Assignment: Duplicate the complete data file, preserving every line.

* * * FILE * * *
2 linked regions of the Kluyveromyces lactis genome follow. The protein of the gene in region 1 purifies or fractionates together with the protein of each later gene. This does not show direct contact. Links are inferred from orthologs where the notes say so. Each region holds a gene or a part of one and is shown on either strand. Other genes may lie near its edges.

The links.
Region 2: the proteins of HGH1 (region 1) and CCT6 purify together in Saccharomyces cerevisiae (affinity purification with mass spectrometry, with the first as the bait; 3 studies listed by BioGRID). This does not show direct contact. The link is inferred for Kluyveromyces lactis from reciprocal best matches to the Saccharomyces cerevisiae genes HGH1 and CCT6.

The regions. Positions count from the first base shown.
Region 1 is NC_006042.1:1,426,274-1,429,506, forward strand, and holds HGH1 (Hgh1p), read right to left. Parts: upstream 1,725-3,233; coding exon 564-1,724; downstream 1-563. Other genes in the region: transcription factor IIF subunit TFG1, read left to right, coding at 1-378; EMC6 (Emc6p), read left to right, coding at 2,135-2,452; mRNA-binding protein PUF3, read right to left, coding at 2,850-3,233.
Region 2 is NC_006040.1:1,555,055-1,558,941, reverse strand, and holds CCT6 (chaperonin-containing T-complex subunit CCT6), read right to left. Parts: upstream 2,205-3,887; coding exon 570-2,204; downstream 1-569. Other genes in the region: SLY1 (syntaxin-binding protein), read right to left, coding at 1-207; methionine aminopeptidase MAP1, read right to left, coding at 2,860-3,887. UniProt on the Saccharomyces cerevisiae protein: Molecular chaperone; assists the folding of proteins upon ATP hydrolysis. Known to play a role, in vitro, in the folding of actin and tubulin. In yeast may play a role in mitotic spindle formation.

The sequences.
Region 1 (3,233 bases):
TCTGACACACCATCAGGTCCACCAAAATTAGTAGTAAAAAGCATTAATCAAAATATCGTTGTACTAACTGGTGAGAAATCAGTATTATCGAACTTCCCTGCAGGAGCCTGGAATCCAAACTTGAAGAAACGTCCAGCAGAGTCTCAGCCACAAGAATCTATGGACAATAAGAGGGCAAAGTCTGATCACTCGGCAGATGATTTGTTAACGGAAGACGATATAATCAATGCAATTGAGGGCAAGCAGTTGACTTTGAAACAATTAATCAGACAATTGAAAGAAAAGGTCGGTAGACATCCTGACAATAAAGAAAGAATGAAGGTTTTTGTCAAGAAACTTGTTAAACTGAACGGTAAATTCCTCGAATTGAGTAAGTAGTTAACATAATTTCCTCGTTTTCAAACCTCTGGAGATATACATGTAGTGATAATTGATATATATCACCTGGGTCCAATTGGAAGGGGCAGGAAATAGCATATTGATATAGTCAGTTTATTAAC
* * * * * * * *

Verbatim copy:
2 linked regions of the Kluyveromyces lactis genome follow. The protein of the gene in region 1 purifies or fractionates together with the protein of each later gene. This does not show direct contact. Links are inferred from orthologs where the notes say so. Each region holds a gene or a part of one and is shown on either strand. Other genes may lie near its edges.

The links.
Region 2: the proteins of HGH1 (region 1) and CCT6 purify together in Saccharomyces cerevisiae (affinity purification with mass spectrometry, with the first as the bait; 3 studies listed by BioGRID). This does not show direct contact. The link is inferred for Kluyveromyces lactis from reciprocal best matches to the Saccharomyces cerevisiae genes HGH1 and CCT6.

The regions. Positions count from the first base shown.
Region 1 is NC_006042.1:1,426,274-1,429,506, forward strand, and holds HGH1 (Hgh1p), read right to left. Parts: upstream 1,725-3,233; coding exon 564-1,724; downstream 1-563. Other genes in the region: transcription factor IIF subunit TFG1, read left to right, coding at 1-378; EMC6 (Emc6p), read left to right, coding at 2,135-2,452; mRNA-binding protein PUF3, read right to left, coding at 2,850-3,233.
Region 2 is NC_006040.1:1,555,055-1,558,941, reverse strand, and holds CCT6 (chaperonin-containing T-complex subunit CCT6), read right to left. Parts: upstream 2,205-3,887; coding exon 570-2,204; downstream 1-569. Other genes in the region: SLY1 (syntaxin-binding protein), read right to left, coding at 1-207; methionine aminopeptidase MAP1, read right to left, coding at 2,860-3,887. UniProt on the Saccharomyces cerevisiae protein: Molecular chaperone; assists the folding of proteins upon ATP hydrolysis. Known to play a role, in vitro, in the folding of actin and tubulin. In yeast may play a role in mitotic spindle formation.

The sequences.
Region 1 (3,233 bases):
TCTGACACACCATCAGGTCCACCAAAATTAGTAGTAAAAAGCATTAATCAAAATATCGTTGTACTAACTGGTGAGAAATCAGTATTATCGAACTTCCCTGCAGGAGCCTGGAATCCAAACTTGAAGAAACGTCCAGCAGAGTCTCAGCCACAAGAATCTATGGACAATAAGAGGGCAAAGTCTGATCACTCGGCAGATGATTTGTTAACGGAAGACGATATAATCAATGCAATTGAGGGCAAGCAGTTGACTTTGAAACAATTAATCAGACAATTGAAAGAAAAGGTCGGTAGACATCCTGACAATAAAGAAAGAATGAAGGTTTTTGTCAAGAAACTTGTTAAACTGAACGGTAAATTCCTCGAATTGAGTAAGTAGTTAACATAATTTCCTCGTTTTCAAACCTCTGGAGATATACATGTAGTGATAATTGATATATATCACCTGGGTCCAATTGGAAGGGGCAGGAAATAGCATATTGATATAGTCAGTTTATTAAC